Hillary Clinton’s free college plan is long on promises but short on specifics - like who’ll pay for it.
Maybe the Clinton Foundation could foot the bill. After all, it received at least $500,000 from Arizona State University, not to mention tens of millions more from 180 other donors who lobbied the State Department when Clinton was in charge. If there’s one thing the Clintons understand, it’s how to generate free cash.
But not even the Clinton Foundation, with nearly $333 million in reported net assets, could afford Clinton’s college give-away, which she projects will cost $350 billion over the next 10 years.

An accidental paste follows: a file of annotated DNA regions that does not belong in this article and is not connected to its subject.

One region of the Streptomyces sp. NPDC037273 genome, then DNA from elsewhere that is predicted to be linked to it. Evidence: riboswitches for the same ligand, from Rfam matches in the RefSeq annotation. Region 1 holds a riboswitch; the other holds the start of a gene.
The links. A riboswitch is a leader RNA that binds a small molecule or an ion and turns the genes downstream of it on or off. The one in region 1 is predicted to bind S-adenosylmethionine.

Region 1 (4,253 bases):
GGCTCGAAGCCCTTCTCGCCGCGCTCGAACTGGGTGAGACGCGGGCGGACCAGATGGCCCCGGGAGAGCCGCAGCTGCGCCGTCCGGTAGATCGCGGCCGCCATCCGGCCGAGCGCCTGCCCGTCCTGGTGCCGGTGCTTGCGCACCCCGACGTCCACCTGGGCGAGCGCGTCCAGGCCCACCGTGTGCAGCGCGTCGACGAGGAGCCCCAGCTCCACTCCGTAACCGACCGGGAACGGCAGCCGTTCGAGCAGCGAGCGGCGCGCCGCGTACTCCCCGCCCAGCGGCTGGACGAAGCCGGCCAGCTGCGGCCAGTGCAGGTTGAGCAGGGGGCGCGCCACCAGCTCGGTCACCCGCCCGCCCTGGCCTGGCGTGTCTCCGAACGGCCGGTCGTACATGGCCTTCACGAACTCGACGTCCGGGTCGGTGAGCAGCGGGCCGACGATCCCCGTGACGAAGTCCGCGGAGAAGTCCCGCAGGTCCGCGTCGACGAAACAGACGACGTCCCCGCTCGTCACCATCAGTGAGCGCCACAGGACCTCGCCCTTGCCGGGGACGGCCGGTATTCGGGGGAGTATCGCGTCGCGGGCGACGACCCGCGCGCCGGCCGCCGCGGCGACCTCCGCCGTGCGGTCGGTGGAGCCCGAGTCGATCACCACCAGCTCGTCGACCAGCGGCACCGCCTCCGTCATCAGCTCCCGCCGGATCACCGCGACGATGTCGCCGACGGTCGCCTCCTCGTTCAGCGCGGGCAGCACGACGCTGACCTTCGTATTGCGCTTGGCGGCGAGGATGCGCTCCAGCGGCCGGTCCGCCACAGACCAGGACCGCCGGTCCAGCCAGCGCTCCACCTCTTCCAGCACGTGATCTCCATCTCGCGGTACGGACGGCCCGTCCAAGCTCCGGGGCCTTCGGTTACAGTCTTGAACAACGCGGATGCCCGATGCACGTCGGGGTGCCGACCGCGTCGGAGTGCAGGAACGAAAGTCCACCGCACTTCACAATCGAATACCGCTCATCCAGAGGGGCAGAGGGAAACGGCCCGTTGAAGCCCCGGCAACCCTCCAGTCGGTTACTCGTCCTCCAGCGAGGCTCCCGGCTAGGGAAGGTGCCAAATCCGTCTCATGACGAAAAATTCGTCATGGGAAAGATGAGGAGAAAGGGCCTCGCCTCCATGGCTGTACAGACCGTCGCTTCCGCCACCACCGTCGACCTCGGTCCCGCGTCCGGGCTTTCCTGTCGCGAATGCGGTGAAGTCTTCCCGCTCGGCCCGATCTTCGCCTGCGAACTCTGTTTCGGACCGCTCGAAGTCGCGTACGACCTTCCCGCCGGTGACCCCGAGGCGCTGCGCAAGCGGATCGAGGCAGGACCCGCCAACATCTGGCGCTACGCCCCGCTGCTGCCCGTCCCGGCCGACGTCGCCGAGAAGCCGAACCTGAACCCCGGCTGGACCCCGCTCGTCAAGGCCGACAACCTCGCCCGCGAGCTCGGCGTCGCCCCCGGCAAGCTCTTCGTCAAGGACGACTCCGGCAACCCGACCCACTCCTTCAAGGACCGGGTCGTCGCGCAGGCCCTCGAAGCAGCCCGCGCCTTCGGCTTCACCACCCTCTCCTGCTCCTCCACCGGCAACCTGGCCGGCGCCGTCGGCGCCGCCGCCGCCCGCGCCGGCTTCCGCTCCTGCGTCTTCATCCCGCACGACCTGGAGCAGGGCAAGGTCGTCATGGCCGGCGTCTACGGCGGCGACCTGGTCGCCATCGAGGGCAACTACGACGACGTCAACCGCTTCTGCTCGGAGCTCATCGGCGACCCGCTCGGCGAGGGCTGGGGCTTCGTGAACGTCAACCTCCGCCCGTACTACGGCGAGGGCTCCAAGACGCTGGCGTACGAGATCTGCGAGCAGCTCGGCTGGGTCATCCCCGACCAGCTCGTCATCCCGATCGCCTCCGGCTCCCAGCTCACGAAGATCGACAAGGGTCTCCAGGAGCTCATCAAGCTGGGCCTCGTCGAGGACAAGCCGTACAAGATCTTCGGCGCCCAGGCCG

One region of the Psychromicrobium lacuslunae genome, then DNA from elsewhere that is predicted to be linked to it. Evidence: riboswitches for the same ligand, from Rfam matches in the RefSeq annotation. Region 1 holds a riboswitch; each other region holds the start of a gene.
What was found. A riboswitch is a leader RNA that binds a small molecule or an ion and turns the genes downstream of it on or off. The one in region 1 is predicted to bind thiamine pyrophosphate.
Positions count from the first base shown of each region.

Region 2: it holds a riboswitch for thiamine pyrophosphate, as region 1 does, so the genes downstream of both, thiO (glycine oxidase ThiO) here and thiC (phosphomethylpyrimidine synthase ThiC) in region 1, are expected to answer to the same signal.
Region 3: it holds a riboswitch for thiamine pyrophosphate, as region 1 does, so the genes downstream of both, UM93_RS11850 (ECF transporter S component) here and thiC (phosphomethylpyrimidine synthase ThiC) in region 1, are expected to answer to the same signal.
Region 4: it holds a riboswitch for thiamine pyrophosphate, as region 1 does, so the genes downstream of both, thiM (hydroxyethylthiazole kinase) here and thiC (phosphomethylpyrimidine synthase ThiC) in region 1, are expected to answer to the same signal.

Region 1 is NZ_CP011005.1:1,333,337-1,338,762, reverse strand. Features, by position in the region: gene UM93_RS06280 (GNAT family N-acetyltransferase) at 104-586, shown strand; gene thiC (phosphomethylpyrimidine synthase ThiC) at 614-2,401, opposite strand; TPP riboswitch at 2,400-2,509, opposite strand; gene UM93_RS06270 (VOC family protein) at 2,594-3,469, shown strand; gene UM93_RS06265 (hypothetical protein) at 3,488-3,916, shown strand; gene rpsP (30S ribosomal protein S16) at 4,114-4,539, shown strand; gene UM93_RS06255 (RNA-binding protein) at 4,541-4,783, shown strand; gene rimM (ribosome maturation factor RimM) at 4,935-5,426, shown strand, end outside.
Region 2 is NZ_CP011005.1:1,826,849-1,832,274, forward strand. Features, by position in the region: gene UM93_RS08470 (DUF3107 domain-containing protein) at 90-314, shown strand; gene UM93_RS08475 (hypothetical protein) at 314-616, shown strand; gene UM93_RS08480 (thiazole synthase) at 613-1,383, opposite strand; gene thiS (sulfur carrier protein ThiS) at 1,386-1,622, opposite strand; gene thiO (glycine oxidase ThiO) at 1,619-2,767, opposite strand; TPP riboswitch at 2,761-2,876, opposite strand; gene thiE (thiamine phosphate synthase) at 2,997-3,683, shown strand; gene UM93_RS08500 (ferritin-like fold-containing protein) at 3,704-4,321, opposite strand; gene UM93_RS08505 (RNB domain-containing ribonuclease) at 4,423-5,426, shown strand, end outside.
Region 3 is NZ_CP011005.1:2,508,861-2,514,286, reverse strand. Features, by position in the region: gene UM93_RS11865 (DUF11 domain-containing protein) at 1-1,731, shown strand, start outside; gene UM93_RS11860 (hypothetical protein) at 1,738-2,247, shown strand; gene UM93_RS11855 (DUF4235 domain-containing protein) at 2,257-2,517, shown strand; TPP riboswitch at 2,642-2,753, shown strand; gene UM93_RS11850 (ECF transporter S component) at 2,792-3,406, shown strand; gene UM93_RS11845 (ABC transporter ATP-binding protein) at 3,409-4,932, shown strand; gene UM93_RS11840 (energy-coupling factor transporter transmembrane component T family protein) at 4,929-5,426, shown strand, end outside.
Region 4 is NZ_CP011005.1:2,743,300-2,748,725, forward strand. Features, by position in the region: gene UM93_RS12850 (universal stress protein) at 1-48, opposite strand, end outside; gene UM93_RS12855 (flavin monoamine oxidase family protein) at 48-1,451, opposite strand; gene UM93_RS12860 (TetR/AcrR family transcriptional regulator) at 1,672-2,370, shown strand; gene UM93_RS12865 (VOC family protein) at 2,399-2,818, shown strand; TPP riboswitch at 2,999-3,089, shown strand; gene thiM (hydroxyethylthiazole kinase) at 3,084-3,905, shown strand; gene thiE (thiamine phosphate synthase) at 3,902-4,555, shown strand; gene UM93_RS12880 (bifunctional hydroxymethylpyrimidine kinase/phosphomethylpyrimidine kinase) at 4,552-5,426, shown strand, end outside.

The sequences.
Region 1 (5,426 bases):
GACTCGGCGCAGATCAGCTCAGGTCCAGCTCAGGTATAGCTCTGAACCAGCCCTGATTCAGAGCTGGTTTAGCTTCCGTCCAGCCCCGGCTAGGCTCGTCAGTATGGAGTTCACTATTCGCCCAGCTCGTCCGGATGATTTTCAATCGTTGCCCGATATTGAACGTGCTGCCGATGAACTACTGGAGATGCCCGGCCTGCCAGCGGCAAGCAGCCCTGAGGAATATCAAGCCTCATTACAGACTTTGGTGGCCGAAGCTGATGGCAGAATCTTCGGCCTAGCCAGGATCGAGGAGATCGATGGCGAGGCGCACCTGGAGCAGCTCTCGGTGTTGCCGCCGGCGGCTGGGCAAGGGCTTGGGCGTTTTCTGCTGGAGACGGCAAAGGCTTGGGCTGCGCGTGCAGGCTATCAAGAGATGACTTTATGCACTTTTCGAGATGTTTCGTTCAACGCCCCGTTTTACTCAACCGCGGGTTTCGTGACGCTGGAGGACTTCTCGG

Under the plan, officially dubbed the New College Compact, in-state tuition at public two-year and four-year colleges and universities would be free for students whose families earn $125,000 or less annually, roughly 80 percent of all American families.
The remaining 20 percent of American families, the supposed rich under Clinton’s plan, would foot the bill.
Additional tax funds, interest rate cuts, repayment caps and loan forgiveness schemes would be used to make college a virtually debt-free experience.